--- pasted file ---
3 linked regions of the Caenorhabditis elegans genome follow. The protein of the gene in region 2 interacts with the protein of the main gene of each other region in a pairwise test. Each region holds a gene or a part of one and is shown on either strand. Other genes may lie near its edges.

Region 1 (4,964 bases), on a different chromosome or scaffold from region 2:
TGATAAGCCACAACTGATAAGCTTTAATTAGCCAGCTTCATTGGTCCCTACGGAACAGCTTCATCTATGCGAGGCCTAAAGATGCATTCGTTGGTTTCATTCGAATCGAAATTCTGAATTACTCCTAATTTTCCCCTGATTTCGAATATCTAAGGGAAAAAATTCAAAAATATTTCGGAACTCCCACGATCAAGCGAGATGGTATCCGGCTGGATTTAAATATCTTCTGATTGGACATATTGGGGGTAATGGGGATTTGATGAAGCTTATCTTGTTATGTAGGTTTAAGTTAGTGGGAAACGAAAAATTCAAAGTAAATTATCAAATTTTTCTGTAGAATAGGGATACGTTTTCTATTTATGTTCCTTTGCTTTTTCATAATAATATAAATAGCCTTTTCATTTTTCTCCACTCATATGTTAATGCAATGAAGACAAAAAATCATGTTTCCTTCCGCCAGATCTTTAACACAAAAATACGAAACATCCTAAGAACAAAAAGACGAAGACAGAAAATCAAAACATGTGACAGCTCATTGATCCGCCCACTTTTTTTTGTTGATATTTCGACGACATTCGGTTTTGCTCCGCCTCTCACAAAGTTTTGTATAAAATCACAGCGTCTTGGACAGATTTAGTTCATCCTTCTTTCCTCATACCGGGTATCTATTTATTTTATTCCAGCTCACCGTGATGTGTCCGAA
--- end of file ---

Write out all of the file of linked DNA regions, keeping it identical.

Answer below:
3 linked regions of the Caenorhabditis elegans genome follow. The protein of the gene in region 2 interacts with the protein of the main gene of each other region in a pairwise test. Each region holds a gene or a part of one and is shown on either strand. Other genes may lie near its edges.

Region 1 (4,964 bases), on a different chromosome or scaffold from region 2:
TGATAAGCCACAACTGATAAGCTTTAATTAGCCAGCTTCATTGGTCCCTACGGAACAGCTTCATCTATGCGAGGCCTAAAGATGCATTCGTTGGTTTCATTCGAATCGAAATTCTGAATTACTCCTAATTTTCCCCTGATTTCGAATATCTAAGGGAAAAAATTCAAAAATATTTCGGAACTCCCACGATCAAGCGAGATGGTATCCGGCTGGATTTAAATATCTTCTGATTGGACATATTGGGGGTAATGGGGATTTGATGAAGCTTATCTTGTTATGTAGGTTTAAGTTAGTGGGAAACGAAAAATTCAAAGTAAATTATCAAATTTTTCTGTAGAATAGGGATACGTTTTCTATTTATGTTCCTTTGCTTTTTCATAATAATATAAATAGCCTTTTCATTTTTCTCCACTCATATGTTAATGCAATGAAGACAAAAAATCATGTTTCCTTCCGCCAGATCTTTAACACAAAAATACGAAACATCCTAAGAACAAAAAGACGAAGACAGAAAATCAAAACATGTGACAGCTCATTGATCCGCCCACTTTTTTTTGTTGATATTTCGACGACATTCGGTTTTGCTCCGCCTCTCACAAAGTTTTGTATAAAATCACAGCGTCTTGGACAGATTTAGTTCATCCTTCTTTCCTCATACCGGGTATCTATTTATTTTATTCCAGCTCACCGTGATGTGTCCGAA